New Standard for Phase I Environmental Site Assessments Takes Effect February 13, 2023
For real property purchasers seeking to protect against federal environmental liability attributable to conditions created by prior owners, preparation of a Phase I Environmental Site Assessment (Phase I) is essential. On December 15, 2022, the United States Environmental Protection Agency (EPA) published a final rule (87 Fed. Reg. 76578) revising the standard for complying with the All Appropriate Inquiries (AAI) Rule in 40 C.F.R. Part 312.
AAI is a critical element of three liability defenses under the Comprehensive Environmental Response, Compensation & Liability Act (42 U.S.C. § 9601 et seq.) (CERCLA), the federal Superfund law. CERCLA imposes strict, joint and several liability on property owners for cleanup costs for hazardous substances released on their property, regardless of whether those contaminants were released during their ownership of the property or that of prior owners or operators. The liability defenses for innocent landowners (42 U.S.C. § 9607(b)(3)), contiguous property owners (42 U.S.C. § 9607(g)) and bona fide prospective purchasers (42 U.S.C. § 9607(r)) all require purchasers, prior to closing, to have conducted “all appropriate inquiries,” which may then be described in the Phase I.
The final rule takes effect February 13, 2023. It provides that to meet the AAI requirements, purchasers of real property must conduct a Phase I consistent with an updated standard established by ASTM International: ASTM E1527-21, which replaces the 2013 version, ASTM E1527-13. The final rule provides for a twelve-month phase-out of the 2013 ASTM standard and indicates that a Phase I based on the 2013 ASTM standard will no longer comply with the “all appropriate inquiries” requirement as of February 14, 2024.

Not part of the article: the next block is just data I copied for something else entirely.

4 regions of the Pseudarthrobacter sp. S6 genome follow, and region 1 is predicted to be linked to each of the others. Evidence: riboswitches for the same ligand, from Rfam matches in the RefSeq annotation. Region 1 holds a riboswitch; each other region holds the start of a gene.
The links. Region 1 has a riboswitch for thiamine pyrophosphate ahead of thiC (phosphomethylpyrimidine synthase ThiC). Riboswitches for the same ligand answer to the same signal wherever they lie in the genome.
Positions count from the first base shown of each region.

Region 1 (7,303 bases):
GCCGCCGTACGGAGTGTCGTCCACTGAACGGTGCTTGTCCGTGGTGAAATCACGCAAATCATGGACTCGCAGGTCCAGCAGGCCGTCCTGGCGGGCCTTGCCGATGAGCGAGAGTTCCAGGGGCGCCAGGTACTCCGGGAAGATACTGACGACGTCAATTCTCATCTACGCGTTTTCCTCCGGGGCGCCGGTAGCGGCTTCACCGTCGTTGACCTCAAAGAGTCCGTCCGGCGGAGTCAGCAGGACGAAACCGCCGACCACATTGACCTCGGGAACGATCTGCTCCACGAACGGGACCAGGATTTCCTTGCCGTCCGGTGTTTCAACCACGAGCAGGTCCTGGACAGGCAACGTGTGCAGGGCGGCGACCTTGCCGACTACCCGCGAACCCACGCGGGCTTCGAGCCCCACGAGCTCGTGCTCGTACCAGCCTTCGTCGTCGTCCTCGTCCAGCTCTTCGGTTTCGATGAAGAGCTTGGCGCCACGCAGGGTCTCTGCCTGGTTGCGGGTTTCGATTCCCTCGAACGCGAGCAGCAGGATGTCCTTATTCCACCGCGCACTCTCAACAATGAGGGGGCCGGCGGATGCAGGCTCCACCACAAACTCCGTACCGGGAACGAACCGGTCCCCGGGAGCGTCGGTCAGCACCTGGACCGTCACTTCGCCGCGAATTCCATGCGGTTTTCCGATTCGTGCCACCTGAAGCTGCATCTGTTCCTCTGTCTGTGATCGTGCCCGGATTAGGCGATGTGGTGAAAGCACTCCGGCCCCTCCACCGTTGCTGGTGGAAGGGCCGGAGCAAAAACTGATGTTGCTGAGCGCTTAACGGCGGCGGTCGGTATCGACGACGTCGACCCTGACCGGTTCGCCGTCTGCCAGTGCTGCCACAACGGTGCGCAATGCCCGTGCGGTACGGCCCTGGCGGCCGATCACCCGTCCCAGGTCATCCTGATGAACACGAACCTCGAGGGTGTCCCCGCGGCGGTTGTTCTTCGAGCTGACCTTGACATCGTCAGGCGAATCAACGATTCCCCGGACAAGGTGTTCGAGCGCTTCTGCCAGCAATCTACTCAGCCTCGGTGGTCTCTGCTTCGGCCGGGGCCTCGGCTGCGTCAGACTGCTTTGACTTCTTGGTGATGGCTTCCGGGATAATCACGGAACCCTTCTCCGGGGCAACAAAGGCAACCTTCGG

ASTM E1527-21 provides the following key changes from the 2013 standard:
- Revised definition of “Recognized Environmental Conditions” (REC) to clarify the distinction between a “known” release and a “likely” release of hazardous substances or petroleum products on or to the subject property.
- Revised definition of “Historical REC” (HREC) to clarify that conditions must meet current regulatory standards for unrestricted use.
- Requirement to identify significant data gaps.
- Greater emphasis on emerging contaminants (such as PFAS) that fall under the category of “non-scope considerations” but may warrant inclusion if regulated by the State or added to the list of CERCLA hazardous substances.
In addition, the new standard provides that important elements of the Phase I must be completed no more than 180 days or six months before the date the property is acquired, and that all other elements must be completed or updated no more than one year before the acquisition.
Preserving CERCLA defenses is critical for any purchaser of potentially contaminated commercial or industrial property and conducting a legally and technically compliant Phase I is an essential (although not the only) step required to preserve those defenses.
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